Meghan's first royal duties with grandma-in-law at her side
Meghan Markle made her first appearance with the British queen at her side yesterday on a series of public engagements in Cheshire.
The former actress, who travelled up to Chester on the royal train with Queen Elizabeth, undertook her first day of duties without her husband, under the watchful eye of her new grandmother-in-law.
They stepped onto the blustery platform at Runcorn station to be welcomed with polite handshakes and curtsies from local dignitaries - and wild cheering and applause from hundreds of flag-waving schoolchildren.
The Duchess of Sussex's nerves, and lack of experience in the minutiae of royal protocol, were in evidence as they prepared to get into the queen's Bentley awaiting them in the station car park.
There was a moment of confusion as the duchess appeared unsure who should get into the car first. "What is your preference?" she asked the queen. "You go first," said the queen. "Oh, OK," said the duchess, who was wearing earrings given to her as a gift by her grandmother-in-law.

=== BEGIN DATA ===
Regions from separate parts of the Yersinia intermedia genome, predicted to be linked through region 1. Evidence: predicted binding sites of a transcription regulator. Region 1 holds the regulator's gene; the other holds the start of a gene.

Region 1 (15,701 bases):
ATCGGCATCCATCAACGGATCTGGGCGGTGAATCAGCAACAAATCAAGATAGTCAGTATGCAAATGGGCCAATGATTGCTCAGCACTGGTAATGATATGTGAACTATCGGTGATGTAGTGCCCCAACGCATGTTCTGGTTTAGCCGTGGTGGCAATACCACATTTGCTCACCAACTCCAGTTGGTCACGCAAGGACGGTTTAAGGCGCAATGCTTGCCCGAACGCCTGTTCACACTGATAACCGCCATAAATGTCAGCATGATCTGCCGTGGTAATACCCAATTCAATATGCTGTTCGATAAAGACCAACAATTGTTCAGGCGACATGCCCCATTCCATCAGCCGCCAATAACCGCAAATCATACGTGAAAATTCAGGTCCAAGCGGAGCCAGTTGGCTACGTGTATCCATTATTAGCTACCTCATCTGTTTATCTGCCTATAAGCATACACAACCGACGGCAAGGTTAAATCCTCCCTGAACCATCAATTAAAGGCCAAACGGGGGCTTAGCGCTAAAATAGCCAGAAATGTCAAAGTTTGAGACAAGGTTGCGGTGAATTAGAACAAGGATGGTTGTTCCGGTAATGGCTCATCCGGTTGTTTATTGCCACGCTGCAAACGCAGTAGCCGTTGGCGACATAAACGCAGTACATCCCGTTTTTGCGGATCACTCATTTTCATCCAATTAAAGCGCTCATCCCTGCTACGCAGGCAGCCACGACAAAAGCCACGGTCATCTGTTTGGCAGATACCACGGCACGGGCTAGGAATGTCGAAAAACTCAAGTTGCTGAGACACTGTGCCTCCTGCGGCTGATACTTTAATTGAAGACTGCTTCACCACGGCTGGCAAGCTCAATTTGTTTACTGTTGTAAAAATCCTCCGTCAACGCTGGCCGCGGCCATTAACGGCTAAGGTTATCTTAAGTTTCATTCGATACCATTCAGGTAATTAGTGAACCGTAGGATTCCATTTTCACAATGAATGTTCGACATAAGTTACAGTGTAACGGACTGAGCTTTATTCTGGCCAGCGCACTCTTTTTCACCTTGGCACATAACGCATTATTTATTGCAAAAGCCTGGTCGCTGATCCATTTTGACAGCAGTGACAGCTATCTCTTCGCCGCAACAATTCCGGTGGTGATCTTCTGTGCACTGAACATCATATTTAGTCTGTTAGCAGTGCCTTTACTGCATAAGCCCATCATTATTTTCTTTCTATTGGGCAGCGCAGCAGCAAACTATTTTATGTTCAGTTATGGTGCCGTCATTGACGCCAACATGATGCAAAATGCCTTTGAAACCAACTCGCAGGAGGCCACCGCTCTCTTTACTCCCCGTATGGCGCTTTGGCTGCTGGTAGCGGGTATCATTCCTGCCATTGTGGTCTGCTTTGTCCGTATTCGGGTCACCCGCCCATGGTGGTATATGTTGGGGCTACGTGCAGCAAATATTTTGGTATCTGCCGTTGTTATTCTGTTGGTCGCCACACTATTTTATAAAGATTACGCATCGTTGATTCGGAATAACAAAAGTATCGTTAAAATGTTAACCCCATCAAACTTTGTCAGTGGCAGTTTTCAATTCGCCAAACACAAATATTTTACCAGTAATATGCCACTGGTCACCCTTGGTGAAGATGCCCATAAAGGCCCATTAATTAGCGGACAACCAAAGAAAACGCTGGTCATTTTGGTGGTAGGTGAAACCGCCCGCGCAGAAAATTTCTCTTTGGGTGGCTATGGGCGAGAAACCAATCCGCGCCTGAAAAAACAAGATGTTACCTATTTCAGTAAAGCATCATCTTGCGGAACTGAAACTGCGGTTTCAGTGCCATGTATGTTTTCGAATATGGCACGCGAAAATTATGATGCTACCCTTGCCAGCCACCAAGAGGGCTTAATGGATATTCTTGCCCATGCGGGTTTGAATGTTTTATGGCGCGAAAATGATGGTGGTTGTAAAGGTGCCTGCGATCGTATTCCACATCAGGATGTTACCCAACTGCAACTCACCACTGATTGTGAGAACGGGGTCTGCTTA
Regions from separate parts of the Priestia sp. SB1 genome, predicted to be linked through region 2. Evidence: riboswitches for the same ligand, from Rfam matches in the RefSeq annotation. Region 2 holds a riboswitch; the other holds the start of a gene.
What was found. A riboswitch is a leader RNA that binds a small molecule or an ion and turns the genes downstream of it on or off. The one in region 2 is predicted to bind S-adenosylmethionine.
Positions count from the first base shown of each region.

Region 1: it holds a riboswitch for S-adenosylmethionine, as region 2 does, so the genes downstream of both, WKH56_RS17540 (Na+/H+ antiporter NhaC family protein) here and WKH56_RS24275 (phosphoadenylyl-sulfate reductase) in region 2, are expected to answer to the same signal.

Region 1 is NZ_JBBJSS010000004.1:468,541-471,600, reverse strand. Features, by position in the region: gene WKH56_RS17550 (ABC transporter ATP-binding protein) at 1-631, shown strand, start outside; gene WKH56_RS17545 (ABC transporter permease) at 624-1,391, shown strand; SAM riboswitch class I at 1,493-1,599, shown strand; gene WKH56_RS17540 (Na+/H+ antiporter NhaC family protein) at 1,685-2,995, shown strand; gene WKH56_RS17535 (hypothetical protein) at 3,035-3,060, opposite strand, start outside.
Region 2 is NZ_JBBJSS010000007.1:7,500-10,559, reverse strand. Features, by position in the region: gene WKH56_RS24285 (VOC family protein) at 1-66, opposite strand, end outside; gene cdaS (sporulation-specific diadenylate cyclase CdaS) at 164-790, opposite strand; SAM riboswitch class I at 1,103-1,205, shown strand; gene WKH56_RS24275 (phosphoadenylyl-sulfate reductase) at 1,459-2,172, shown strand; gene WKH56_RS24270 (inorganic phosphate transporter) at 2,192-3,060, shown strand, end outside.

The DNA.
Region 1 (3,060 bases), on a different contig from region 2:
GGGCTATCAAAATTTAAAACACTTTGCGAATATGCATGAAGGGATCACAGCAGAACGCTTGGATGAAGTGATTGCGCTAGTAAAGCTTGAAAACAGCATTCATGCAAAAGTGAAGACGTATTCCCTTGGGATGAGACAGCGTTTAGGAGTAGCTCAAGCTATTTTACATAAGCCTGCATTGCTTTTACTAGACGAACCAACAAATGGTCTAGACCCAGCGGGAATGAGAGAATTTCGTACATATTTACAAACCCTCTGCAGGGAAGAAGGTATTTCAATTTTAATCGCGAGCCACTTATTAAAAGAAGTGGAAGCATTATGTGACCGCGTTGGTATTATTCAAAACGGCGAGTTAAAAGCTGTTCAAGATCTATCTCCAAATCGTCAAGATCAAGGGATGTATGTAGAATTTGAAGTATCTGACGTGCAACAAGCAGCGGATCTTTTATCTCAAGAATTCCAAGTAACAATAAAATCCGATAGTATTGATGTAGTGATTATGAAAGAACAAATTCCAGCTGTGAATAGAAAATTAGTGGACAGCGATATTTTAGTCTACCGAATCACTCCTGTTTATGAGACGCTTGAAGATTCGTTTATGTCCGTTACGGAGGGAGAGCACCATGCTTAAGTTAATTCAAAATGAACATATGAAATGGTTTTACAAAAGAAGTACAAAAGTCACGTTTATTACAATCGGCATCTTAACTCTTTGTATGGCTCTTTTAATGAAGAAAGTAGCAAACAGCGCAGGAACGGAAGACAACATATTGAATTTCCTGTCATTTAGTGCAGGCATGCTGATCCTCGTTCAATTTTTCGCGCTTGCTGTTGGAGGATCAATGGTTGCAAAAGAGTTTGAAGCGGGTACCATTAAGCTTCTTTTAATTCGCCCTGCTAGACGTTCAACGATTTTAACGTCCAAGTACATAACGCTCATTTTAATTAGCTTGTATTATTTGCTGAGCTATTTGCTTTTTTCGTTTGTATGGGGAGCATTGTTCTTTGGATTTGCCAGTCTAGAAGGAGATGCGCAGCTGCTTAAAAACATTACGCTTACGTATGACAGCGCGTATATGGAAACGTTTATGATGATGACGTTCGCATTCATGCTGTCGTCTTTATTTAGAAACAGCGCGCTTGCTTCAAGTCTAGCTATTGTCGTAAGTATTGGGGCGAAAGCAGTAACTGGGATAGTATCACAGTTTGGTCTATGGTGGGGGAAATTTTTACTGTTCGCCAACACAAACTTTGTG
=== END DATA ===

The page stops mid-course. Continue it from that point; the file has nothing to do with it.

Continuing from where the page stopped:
But as they sat for a ceremony for the opening of the Mersey Gateway Bridge in Widnes, the duchess was seen leaning in and talking to the queen, which produced what appeared to be fits of laughter from the 92-year-old as they watched children perform.
They also observed a silence in memory of those who lost their lives in the Grenfell Tower disaster.
At her second engagement opening the new bridge across the River Mersey in Widnes, the duchess seemed to have found her stride, deep in discussion with the queen and sharing a joke.
The pair spoke to Halton Council officials, architects and engineers and others involved in the 25-year project to create the new toll bridge between Widnes and Runcorn.
"It's a magnificent bridge," the duchess told them before joining the queen on a stage to watch a dance performance by local schoolchildren celebrating 1,000 years of crossings over the river.
The royal visitors lapped it up, smiling and chatting to each other and to dignitaries as they watched children dance to a seven-minute medley of music that included Elgar's march 'Pomp and Circumstance' and the Beatles' 'Can't Buy Me Love'. (© The Daily Telegraph)